Stack Ranking at Microsoft

David Auerbach for Slate:

The stack rank was harmful. It served as an incentive not to join high-quality groups, because you’d be that much more likely to fall low in the stack rank. Better to join a weak group where you’d be the star, and then coast. Maybe the executives thought this would help strong people lift up weak teams. It never worked that way. More often, it just encouraged people to backstab their co-workers, since their loss entailed your profit.

Stack Ranking is one of the major criticisms of how Microsoft operates its business. Basically, people are ranked on their work performance on a scale. Someone has to be the best, and therefore be in line for raises and rewards. But someone also has to be the worst, and shuffled around or dead-ended within the company.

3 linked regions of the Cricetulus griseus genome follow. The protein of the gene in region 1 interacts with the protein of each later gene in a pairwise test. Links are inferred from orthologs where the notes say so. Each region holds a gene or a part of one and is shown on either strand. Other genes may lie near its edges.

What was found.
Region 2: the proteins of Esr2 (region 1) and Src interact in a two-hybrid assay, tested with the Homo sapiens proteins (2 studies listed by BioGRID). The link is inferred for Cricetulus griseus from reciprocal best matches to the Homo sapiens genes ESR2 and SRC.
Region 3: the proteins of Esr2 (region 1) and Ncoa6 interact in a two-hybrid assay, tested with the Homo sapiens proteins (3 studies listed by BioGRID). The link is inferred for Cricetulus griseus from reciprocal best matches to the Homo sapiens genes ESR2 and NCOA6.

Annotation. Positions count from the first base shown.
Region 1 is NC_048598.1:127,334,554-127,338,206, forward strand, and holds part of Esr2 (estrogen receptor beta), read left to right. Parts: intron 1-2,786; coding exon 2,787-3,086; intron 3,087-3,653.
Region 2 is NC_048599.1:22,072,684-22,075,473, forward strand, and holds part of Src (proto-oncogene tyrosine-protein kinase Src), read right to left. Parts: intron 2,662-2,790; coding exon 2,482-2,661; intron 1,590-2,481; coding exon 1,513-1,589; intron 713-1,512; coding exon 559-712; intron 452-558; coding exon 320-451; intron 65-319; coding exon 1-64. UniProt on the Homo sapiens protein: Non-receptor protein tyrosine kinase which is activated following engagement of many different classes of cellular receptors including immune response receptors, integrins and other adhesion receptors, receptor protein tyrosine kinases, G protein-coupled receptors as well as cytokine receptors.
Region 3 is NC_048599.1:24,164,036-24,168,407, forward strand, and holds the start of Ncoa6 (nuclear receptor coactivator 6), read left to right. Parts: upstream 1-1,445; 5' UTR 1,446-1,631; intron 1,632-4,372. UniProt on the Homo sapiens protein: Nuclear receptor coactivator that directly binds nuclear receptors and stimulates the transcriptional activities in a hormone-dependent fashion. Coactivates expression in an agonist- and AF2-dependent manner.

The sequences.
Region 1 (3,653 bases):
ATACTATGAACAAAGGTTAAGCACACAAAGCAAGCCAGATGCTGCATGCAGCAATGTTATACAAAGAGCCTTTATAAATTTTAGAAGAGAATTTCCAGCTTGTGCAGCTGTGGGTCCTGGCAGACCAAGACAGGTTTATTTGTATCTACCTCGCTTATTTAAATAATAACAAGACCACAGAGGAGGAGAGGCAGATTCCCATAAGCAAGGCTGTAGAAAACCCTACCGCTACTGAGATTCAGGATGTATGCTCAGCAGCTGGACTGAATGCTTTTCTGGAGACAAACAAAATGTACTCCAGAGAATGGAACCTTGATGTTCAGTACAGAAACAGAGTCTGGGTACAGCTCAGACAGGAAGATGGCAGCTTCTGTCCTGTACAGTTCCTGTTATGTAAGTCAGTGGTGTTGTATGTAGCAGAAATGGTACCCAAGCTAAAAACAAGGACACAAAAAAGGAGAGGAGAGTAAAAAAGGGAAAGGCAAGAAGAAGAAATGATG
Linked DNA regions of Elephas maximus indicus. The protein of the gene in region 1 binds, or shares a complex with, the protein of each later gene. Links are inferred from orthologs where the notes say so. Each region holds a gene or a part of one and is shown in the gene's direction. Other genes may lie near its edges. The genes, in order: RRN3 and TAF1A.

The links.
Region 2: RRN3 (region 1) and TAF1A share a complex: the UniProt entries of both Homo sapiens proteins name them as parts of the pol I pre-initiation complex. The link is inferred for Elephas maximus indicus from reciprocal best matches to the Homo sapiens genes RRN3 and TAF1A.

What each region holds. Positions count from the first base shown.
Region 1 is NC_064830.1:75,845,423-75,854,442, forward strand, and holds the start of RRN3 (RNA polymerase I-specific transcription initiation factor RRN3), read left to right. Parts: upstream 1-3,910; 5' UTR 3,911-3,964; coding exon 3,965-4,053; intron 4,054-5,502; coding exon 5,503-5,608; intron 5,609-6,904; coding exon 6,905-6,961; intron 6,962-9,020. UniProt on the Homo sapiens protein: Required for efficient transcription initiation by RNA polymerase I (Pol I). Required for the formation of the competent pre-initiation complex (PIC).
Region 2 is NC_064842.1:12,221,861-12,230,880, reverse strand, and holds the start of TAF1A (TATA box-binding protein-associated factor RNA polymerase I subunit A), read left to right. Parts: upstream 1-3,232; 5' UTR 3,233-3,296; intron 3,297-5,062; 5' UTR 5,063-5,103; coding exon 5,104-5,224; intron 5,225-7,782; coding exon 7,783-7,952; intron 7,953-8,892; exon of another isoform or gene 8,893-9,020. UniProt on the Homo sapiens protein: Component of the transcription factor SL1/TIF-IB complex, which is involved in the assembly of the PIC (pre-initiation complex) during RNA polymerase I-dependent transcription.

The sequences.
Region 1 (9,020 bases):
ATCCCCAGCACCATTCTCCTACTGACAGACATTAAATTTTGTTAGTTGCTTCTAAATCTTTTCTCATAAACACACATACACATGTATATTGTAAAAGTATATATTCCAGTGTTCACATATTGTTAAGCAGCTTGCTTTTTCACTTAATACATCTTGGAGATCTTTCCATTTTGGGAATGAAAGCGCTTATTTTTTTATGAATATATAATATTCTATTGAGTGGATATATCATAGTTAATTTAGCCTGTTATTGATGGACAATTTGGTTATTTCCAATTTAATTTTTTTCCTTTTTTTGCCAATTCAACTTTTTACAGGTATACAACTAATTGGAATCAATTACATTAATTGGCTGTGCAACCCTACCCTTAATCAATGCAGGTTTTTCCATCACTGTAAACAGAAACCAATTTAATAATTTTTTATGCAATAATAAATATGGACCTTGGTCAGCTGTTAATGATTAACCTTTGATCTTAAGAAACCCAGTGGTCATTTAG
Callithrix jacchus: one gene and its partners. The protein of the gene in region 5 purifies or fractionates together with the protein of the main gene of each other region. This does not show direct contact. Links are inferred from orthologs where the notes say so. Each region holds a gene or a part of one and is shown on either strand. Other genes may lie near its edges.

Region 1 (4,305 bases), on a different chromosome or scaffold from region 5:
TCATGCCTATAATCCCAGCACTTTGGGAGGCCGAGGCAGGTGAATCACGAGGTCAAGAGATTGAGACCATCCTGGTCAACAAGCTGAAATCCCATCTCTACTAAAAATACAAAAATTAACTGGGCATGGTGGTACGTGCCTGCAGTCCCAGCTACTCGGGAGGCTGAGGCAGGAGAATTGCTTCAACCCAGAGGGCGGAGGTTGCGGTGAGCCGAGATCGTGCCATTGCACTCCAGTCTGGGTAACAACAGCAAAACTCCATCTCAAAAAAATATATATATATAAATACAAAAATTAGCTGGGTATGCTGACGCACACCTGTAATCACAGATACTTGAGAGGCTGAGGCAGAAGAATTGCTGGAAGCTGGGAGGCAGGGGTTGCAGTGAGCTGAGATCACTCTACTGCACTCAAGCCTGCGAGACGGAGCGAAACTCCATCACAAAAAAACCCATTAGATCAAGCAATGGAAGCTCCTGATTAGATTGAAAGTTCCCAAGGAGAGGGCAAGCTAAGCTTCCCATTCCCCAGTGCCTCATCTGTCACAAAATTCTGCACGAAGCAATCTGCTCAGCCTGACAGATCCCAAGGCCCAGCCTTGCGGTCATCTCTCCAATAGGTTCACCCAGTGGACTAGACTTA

This has been a practice at Microsoft predating Ballmer’s reign, so I doubt this will change unless the incoming CEO is someone from outside of Microsoft.

Still, what an awful way to work. Sitting across from a teammate, thinking in the back of your mind, “I have to find a way to convince our superiors that I am slightly better than you.”